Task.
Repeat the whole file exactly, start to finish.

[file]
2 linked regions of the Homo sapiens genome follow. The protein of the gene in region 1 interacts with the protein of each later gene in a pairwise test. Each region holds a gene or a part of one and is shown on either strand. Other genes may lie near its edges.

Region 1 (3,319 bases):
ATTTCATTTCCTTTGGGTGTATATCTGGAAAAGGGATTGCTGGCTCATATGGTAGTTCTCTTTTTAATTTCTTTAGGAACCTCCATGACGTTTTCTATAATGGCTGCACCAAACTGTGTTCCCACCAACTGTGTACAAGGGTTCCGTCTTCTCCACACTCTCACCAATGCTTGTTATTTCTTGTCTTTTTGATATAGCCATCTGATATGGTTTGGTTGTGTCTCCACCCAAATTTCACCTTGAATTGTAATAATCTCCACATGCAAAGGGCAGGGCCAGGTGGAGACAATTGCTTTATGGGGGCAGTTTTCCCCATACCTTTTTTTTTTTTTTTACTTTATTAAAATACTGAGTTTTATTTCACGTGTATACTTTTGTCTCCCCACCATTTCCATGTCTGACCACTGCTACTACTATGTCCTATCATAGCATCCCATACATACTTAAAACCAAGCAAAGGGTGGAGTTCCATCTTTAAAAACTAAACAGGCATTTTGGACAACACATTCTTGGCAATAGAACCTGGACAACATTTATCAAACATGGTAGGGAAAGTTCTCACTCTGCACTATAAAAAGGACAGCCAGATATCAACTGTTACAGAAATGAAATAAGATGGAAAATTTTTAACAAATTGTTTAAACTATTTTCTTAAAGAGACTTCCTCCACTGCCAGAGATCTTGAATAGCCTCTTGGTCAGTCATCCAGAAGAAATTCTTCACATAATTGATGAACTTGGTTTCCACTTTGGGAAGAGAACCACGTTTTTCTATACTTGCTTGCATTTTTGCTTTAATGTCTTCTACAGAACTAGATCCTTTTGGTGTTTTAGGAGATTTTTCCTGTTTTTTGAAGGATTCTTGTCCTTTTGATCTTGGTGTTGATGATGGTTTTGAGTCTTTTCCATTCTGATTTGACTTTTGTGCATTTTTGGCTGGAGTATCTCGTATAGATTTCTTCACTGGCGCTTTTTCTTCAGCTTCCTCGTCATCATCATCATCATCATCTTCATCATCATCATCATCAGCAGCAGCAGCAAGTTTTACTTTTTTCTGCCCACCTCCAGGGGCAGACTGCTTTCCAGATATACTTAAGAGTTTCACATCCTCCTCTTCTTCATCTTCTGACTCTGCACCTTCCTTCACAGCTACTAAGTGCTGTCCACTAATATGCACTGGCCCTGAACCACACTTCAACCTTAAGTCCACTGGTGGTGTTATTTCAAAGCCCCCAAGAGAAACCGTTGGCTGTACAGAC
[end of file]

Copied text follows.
2 linked regions of the Homo sapiens genome follow. The protein of the gene in region 1 interacts with the protein of each later gene in a pairwise test. Each region holds a gene or a part of one and is shown on either strand. Other genes may lie near its edges.

Region 1 (3,319 bases):
ATTTCATTTCCTTTGGGTGTATATCTGGAAAAGGGATTGCTGGCTCATATGGTAGTTCTCTTTTTAATTTCTTTAGGAACCTCCATGACGTTTTCTATAATGGCTGCACCAAACTGTGTTCCCACCAACTGTGTACAAGGGTTCCGTCTTCTCCACACTCTCACCAATGCTTGTTATTTCTTGTCTTTTTGATATAGCCATCTGATATGGTTTGGTTGTGTCTCCACCCAAATTTCACCTTGAATTGTAATAATCTCCACATGCAAAGGGCAGGGCCAGGTGGAGACAATTGCTTTATGGGGGCAGTTTTCCCCATACCTTTTTTTTTTTTTTTACTTTATTAAAATACTGAGTTTTATTTCACGTGTATACTTTTGTCTCCCCACCATTTCCATGTCTGACCACTGCTACTACTATGTCCTATCATAGCATCCCATACATACTTAAAACCAAGCAAAGGGTGGAGTTCCATCTTTAAAAACTAAACAGGCATTTTGGACAACACATTCTTGGCAATAGAACCTGGACAACATTTATCAAACATGGTAGGGAAAGTTCTCACTCTGCACTATAAAAAGGACAGCCAGATATCAACTGTTACAGAAATGAAATAAGATGGAAAATTTTTAACAAATTGTTTAAACTATTTTCTTAAAGAGACTTCCTCCACTGCCAGAGATCTTGAATAGCCTCTTGGTCAGTCATCCAGAAGAAATTCTTCACATAATTGATGAACTTGGTTTCCACTTTGGGAAGAGAACCACGTTTTTCTATACTTGCTTGCATTTTTGCTTTAATGTCTTCTACAGAACTAGATCCTTTTGGTGTTTTAGGAGATTTTTCCTGTTTTTTGAAGGATTCTTGTCCTTTTGATCTTGGTGTTGATGATGGTTTTGAGTCTTTTCCATTCTGATTTGACTTTTGTGCATTTTTGGCTGGAGTATCTCGTATAGATTTCTTCACTGGCGCTTTTTCTTCAGCTTCCTCGTCATCATCATCATCATCATCTTCATCATCATCATCATCAGCAGCAGCAGCAAGTTTTACTTTTTTCTGCCCACCTCCAGGGGCAGACTGCTTTCCAGATATACTTAAGAGTTTCACATCCTCCTCTTCTTCATCTTCTGACTCTGCACCTTCCTTCACAGCTACTAAGTGCTGTCCACTAATATGCACTGGCCCTGAACCACACTTCAACCTTAAGTCCACTGGTGGTGTTATTTCAAAGCCCCCAAGAGAAACCGTTGGCTGTACAGAC